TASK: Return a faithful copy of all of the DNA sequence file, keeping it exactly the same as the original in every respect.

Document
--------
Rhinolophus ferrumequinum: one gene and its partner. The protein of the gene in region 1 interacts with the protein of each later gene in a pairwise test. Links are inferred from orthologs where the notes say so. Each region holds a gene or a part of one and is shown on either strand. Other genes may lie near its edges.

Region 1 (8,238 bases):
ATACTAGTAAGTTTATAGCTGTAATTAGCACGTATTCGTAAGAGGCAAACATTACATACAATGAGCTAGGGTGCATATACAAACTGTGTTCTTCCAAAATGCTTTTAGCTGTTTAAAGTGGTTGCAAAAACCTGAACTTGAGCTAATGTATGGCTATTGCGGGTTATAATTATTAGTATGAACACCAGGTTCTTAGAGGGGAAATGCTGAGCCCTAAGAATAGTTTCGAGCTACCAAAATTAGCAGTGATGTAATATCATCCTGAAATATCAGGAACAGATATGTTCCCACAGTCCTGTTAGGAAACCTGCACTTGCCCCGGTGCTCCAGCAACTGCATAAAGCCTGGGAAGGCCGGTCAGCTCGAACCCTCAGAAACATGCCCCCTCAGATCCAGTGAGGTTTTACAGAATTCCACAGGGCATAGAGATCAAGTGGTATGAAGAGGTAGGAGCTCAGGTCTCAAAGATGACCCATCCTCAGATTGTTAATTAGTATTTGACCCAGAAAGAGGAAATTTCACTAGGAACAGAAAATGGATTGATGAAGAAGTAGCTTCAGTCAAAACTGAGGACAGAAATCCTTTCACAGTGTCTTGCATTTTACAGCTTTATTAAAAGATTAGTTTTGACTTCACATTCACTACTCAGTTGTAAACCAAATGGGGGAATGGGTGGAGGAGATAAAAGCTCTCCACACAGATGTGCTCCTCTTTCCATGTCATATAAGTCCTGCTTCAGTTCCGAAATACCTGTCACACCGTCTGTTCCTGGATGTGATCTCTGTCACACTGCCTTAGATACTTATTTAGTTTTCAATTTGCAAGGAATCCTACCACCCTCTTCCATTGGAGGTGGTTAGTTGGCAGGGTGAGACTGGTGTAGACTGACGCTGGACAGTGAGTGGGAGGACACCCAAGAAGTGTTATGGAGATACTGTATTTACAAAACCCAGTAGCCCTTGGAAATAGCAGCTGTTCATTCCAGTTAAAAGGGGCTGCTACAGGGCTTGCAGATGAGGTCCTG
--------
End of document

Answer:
Rhinolophus ferrumequinum: one gene and its partner. The protein of the gene in region 1 interacts with the protein of each later gene in a pairwise test. Links are inferred from orthologs where the notes say so. Each region holds a gene or a part of one and is shown on either strand. Other genes may lie near its edges.

Region 1 (8,238 bases):
ATACTAGTAAGTTTATAGCTGTAATTAGCACGTATTCGTAAGAGGCAAACATTACATACAATGAGCTAGGGTGCATATACAAACTGTGTTCTTCCAAAATGCTTTTAGCTGTTTAAAGTGGTTGCAAAAACCTGAACTTGAGCTAATGTATGGCTATTGCGGGTTATAATTATTAGTATGAACACCAGGTTCTTAGAGGGGAAATGCTGAGCCCTAAGAATAGTTTCGAGCTACCAAAATTAGCAGTGATGTAATATCATCCTGAAATATCAGGAACAGATATGTTCCCACAGTCCTGTTAGGAAACCTGCACTTGCCCCGGTGCTCCAGCAACTGCATAAAGCCTGGGAAGGCCGGTCAGCTCGAACCCTCAGAAACATGCCCCCTCAGATCCAGTGAGGTTTTACAGAATTCCACAGGGCATAGAGATCAAGTGGTATGAAGAGGTAGGAGCTCAGGTCTCAAAGATGACCCATCCTCAGATTGTTAATTAGTATTTGACCCAGAAAGAGGAAATTTCACTAGGAACAGAAAATGGATTGATGAAGAAGTAGCTTCAGTCAAAACTGAGGACAGAAATCCTTTCACAGTGTCTTGCATTTTACAGCTTTATTAAAAGATTAGTTTTGACTTCACATTCACTACTCAGTTGTAAACCAAATGGGGGAATGGGTGGAGGAGATAAAAGCTCTCCACACAGATGTGCTCCTCTTTCCATGTCATATAAGTCCTGCTTCAGTTCCGAAATACCTGTCACACCGTCTGTTCCTGGATGTGATCTCTGTCACACTGCCTTAGATACTTATTTAGTTTTCAATTTGCAAGGAATCCTACCACCCTCTTCCATTGGAGGTGGTTAGTTGGCAGGGTGAGACTGGTGTAGACTGACGCTGGACAGTGAGTGGGAGGACACCCAAGAAGTGTTATGGAGATACTGTATTTACAAAACCCAGTAGCCCTTGGAAATAGCAGCTGTTCATTCCAGTTAAAAGGGGCTGCTACAGGGCTTGCAGATGAGGTCCTG